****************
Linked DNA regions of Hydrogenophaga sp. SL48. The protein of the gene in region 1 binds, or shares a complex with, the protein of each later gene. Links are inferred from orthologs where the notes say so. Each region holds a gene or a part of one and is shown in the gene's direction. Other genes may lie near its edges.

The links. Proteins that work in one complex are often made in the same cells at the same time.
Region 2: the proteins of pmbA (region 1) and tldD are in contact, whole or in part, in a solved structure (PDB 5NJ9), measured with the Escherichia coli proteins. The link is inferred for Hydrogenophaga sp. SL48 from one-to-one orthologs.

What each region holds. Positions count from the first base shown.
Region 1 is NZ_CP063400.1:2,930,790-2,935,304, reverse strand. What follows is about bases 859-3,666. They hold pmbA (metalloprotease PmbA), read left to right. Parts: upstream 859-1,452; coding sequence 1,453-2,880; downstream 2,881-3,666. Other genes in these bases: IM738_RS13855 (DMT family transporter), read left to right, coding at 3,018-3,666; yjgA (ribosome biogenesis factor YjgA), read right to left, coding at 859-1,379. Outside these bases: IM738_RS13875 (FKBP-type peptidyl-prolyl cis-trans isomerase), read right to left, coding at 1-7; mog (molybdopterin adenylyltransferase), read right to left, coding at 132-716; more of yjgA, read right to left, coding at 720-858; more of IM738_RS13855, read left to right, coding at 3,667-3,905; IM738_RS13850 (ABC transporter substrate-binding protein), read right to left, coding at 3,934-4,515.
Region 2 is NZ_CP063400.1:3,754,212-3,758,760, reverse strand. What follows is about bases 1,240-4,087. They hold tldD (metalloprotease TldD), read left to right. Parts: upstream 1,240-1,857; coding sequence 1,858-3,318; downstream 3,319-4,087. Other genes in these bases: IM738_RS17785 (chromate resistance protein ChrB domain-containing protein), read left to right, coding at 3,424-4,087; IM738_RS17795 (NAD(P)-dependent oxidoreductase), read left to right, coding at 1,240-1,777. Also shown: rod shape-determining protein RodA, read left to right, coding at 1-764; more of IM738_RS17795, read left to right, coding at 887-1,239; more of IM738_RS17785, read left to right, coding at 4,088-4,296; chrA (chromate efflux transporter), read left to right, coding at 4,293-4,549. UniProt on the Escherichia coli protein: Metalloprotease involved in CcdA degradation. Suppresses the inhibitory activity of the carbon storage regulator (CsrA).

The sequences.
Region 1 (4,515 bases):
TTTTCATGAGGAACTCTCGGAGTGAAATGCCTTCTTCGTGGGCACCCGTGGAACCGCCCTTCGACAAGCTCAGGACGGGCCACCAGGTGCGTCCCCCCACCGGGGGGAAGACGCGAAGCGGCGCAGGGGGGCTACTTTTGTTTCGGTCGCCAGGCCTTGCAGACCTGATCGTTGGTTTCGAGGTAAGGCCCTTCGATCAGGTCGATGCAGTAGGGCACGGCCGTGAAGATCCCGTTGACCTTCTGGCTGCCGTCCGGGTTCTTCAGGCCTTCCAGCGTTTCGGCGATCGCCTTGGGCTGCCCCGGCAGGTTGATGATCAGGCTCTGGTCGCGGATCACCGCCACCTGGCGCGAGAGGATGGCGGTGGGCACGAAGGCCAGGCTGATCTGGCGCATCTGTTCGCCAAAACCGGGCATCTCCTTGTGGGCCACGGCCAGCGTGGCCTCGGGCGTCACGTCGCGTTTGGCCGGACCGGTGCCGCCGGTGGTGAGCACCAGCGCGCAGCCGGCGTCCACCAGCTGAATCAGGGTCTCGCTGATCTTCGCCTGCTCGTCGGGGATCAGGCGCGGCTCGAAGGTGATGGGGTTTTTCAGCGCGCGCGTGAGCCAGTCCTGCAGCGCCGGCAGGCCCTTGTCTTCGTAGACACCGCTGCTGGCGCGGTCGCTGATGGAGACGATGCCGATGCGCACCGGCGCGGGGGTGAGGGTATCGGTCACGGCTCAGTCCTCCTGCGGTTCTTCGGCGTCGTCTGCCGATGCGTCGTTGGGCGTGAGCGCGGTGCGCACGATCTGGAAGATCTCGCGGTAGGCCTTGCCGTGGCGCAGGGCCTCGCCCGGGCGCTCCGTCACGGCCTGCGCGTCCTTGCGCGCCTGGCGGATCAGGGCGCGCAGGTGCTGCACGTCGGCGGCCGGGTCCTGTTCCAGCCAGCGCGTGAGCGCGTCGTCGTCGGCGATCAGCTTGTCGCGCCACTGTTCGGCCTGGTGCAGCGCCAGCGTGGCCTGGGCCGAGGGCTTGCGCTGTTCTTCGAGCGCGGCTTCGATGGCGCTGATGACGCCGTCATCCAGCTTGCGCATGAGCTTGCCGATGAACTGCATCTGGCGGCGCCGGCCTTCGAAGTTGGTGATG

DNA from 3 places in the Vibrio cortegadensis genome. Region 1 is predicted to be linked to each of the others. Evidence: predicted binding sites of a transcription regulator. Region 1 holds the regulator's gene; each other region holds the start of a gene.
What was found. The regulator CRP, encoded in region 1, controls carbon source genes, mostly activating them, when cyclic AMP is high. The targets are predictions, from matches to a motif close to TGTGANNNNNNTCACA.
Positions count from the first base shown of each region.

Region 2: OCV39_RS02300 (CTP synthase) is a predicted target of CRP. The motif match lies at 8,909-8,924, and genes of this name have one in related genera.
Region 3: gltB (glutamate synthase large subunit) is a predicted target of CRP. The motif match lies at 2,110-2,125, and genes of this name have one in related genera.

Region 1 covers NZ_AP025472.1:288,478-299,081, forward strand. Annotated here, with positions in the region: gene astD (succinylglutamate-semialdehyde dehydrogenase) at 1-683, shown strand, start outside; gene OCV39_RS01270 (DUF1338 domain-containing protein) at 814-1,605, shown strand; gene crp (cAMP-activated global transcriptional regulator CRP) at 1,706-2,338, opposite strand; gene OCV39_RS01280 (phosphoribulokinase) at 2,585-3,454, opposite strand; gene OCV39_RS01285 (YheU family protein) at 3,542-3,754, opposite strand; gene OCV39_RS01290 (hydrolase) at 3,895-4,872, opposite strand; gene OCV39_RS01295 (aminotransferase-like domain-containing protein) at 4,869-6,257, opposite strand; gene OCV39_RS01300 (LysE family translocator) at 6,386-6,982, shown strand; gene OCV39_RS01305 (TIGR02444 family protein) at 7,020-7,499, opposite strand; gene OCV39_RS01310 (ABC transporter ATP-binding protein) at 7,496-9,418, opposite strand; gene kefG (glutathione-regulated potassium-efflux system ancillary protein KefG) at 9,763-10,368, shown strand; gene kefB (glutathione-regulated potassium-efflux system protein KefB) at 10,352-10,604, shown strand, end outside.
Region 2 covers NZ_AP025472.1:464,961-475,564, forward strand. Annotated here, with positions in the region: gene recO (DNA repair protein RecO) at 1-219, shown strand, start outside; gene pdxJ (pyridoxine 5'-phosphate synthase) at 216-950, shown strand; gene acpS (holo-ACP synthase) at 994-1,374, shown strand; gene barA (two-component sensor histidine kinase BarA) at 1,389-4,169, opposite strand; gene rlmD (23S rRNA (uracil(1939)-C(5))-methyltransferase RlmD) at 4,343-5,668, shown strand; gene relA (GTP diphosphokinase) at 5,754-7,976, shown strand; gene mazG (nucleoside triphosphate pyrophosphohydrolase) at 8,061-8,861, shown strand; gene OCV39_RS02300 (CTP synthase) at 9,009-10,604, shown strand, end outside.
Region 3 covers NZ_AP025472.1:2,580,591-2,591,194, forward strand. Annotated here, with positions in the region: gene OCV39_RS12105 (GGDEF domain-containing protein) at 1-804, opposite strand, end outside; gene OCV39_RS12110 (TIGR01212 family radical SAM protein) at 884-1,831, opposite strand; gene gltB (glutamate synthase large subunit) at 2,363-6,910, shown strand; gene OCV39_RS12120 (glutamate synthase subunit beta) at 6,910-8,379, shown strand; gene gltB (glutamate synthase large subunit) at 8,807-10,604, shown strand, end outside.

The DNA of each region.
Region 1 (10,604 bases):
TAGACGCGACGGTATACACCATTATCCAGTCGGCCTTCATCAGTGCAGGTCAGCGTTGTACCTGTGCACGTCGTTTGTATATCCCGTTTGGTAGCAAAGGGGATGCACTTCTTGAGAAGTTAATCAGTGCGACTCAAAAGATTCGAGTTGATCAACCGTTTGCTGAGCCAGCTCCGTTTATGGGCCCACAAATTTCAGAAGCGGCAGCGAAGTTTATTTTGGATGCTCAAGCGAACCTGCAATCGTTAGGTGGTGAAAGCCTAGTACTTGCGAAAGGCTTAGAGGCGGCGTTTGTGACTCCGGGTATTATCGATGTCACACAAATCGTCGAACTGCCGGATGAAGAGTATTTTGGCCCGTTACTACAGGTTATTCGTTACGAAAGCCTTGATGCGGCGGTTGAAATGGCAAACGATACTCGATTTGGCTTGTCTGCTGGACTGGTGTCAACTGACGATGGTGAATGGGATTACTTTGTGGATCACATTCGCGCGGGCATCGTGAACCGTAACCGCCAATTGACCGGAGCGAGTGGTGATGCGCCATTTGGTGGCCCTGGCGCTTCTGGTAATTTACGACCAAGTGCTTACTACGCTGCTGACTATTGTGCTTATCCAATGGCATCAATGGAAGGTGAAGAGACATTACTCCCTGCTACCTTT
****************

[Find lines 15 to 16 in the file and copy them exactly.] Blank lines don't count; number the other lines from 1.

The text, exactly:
Region 1 covers NZ_AP025472.1:288,478-299,081, forward strand. Annotated here, with positions in the region: gene astD (succinylglutamate-semialdehyde dehydrogenase) at 1-683, shown strand, start outside; gene OCV39_RS01270 (DUF1338 domain-containing protein) at 814-1,605, shown strand; gene crp (cAMP-activated global transcriptional regulator CRP) at 1,706-2,338, opposite strand; gene OCV39_RS01280 (phosphoribulokinase) at 2,585-3,454, opposite strand; gene OCV39_RS01285 (YheU family protein) at 3,542-3,754, opposite strand; gene OCV39_RS01290 (hydrolase) at 3,895-4,872, opposite strand; gene OCV39_RS01295 (aminotransferase-like domain-containing protein) at 4,869-6,257, opposite strand; gene OCV39_RS01300 (LysE family translocator) at 6,386-6,982, shown strand; gene OCV39_RS01305 (TIGR02444 family protein) at 7,020-7,499, opposite strand; gene OCV39_RS01310 (ABC transporter ATP-binding protein) at 7,496-9,418, opposite strand; gene kefG (glutathione-regulated potassium-efflux system ancillary protein KefG) at 9,763-10,368, shown strand; gene kefB (glutathione-regulated potassium-efflux system protein KefB) at 10,352-10,604, shown strand, end outside.
Region 2 covers NZ_AP025472.1:464,961-475,564, forward strand. Annotated here, with positions in the region: gene recO (DNA repair protein RecO) at 1-219, shown strand, start outside; gene pdxJ (pyridoxine 5'-phosphate synthase) at 216-950, shown strand; gene acpS (holo-ACP synthase) at 994-1,374, shown strand; gene barA (two-component sensor histidine kinase BarA) at 1,389-4,169, opposite strand; gene rlmD (23S rRNA (uracil(1939)-C(5))-methyltransferase RlmD) at 4,343-5,668, shown strand; gene relA (GTP diphosphokinase) at 5,754-7,976, shown strand; gene mazG (nucleoside triphosphate pyrophosphohydrolase) at 8,061-8,861, shown strand; gene OCV39_RS02300 (CTP synthase) at 9,009-10,604, shown strand, end outside.